Birmingham's hosting capability shines at Commonwealth Games
Birmingham has proven itself capable of hosting major sporting events, including the Olympics, the chief executive of this year's Commonwealth Games said Monday.
However, Ian Reid said the city would be best-placed to co-host a global event like the Olympics as part of a multi-pronged bid with other cities in Britain.
"What I would say is that the people of Birmingham and the venues here have shown it could certainly be part of an Olympic bid," Reid said. "Whether the city has the capacity to host the full Olympics in the region, I'm not sure. We need to look at the detail.
"But I think if it was part of a wider bid, perhaps with other cities in the country, then Birmingham would certainly be a major, major part of that. The venues are world class. There is a huge amount of experience here. The volunteers have been excellent. The ambition is certainly here."
Speaking at Arena Birmingham, Reid was responding to comments from British sports minister Nigel Huddleston, who praised the city's handling of the event.
Birmingham was given the opportunity when the Commonwealth Games Foundation stripped the initial host city Durban of the rights in 2017. That shortened the window Birmingham had to prepare for the multi-sports competition with its more than 5,000 para and able-bodied athletes.
More than 1.5 million tickets were sold for the 12-day competition, which concludes on Monday, amid reports of television rating spikes in countries including Australia.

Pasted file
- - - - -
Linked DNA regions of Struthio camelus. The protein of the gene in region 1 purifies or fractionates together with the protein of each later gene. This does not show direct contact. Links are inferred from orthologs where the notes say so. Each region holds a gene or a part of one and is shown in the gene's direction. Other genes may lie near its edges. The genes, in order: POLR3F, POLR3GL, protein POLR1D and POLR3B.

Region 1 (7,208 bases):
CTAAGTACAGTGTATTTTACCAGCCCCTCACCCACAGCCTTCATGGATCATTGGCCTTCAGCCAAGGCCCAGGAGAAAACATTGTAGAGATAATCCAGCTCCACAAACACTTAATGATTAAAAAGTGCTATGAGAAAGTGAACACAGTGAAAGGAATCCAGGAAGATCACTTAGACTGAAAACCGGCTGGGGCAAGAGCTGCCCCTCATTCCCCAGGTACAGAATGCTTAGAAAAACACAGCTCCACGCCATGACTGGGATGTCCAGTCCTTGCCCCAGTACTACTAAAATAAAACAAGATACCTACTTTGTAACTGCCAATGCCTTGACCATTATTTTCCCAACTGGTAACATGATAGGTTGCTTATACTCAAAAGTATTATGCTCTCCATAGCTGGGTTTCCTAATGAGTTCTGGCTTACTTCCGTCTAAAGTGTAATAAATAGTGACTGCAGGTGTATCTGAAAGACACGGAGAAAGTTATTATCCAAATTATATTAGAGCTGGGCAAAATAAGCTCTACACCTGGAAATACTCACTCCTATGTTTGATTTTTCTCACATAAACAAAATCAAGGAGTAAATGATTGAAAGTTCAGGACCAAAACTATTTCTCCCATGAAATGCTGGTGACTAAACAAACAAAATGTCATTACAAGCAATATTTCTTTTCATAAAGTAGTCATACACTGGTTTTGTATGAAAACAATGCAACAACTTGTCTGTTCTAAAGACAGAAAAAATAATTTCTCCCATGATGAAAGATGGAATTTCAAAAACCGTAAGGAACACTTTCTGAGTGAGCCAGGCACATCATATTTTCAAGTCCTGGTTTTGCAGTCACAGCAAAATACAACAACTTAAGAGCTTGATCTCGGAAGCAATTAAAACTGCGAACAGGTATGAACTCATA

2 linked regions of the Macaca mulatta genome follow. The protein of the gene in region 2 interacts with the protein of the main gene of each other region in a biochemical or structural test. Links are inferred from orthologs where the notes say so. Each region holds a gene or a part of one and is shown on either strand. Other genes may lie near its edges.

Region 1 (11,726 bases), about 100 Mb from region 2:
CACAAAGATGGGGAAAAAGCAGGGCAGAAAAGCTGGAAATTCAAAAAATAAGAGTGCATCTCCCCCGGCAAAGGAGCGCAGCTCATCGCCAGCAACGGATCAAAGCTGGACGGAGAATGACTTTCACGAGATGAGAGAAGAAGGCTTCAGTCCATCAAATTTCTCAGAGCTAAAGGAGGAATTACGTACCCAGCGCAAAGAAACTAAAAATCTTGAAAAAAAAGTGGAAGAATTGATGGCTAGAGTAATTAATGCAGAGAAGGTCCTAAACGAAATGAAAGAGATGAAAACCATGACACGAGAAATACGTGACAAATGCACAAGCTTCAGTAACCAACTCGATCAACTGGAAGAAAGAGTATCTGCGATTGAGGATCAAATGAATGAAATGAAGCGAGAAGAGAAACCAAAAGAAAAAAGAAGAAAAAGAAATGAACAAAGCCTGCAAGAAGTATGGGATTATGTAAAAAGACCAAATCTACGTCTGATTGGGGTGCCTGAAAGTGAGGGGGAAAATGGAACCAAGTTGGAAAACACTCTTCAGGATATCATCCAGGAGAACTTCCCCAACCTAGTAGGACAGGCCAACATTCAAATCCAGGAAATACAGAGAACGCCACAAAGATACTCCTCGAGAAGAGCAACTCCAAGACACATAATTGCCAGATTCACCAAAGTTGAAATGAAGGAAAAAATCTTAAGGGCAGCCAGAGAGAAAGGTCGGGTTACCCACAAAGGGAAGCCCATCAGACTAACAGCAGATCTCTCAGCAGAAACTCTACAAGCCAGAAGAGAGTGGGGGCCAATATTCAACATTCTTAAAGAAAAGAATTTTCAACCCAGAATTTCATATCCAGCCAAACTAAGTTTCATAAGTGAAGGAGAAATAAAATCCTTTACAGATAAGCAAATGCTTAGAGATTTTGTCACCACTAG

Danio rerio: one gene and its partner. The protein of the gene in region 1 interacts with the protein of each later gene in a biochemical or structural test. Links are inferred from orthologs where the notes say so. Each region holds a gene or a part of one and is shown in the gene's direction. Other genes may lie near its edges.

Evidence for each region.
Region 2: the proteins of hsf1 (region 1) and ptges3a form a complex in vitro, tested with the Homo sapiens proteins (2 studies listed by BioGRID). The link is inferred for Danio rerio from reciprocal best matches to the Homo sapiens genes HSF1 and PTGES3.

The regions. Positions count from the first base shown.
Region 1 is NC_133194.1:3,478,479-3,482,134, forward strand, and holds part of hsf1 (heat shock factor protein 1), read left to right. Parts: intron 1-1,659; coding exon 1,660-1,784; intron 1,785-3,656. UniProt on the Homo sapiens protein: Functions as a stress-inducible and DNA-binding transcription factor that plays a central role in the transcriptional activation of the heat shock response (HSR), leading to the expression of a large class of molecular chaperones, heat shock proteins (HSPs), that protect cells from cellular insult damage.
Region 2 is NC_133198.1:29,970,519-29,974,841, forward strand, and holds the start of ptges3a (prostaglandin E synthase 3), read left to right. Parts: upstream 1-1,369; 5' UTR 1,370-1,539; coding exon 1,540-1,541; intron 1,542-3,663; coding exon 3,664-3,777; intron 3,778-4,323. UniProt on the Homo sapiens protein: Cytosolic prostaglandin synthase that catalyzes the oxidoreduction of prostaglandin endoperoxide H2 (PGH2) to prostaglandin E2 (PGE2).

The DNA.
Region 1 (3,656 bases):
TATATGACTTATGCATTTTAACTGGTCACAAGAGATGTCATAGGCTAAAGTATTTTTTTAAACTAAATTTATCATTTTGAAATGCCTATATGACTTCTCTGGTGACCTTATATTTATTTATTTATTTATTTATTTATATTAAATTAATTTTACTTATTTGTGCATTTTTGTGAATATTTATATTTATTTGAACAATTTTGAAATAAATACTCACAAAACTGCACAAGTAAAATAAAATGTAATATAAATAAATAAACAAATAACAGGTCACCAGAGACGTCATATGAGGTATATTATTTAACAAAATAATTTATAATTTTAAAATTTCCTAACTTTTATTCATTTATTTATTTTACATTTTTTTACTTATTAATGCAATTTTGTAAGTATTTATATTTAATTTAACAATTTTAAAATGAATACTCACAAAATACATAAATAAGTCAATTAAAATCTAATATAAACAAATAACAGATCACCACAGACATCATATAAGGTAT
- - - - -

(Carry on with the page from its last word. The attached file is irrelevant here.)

Officials from both the 2024 Paris Olympics and 2028 Los Angeles Games have been in the city throughout the competition assessing the methods used by organizers.
Representatives from the Australian state of Victoria, which will host the 2026 Commonwealth Games across several regional cities, have also been in attendance.
While the majority of events were based in Birmingham, nearby villages hosted sports including lawn bowling and road cycling, while the track cycling was held in London.
"It's been absolutely fantastic. This was Birmingham's time to shine and they have absolutely embraced it and taken it," Huddleston told Britain's Press Association. "So, definitely, one of the elements of legacy is thinking about how we can use the facilities and the experience to bid for other major international sporting events. I don't think it is an unrealistic ambition to say that the Olympics could be one of them.
"Of course, there has been a trend for multi-city bids in lots of international sporting events and, again, Birmingham will absolutely be in that mix going forward, because it has showcased itself in an incredibly professional way."
Victoria has even less time to prepare for the next Commonwealth Games, with its bid only approved this year, though cities including Geelong, Ballarat and Bendigo have strong existing infrastructure.
Commonwealth Games Federation chief executive Katie Sadleir said the Birmingham crowds are comparable to the successful event hosted by Melbourne in 2006 and raised confidence about the future of the competition.
She has held informal talks with representatives from "three to four" nations about editions from 2030 onwards with a view to giving future hosts more time to prepare.
"My gut feeling is (we will) look for board approval and we will come out in the first quarter and we will most likely look for 2030 and 2034 because of the nature of the discussions that we have been having," she said.
"Not everyone can pull off what Birmingham has done and Victoria is about to do in a very short lead time in terms of staging a spectacular Games. And because we've opened up the hosting model to be quite flexible and innovative, for some it will take longer than a three-and-a-half year or four-year window to pull something off."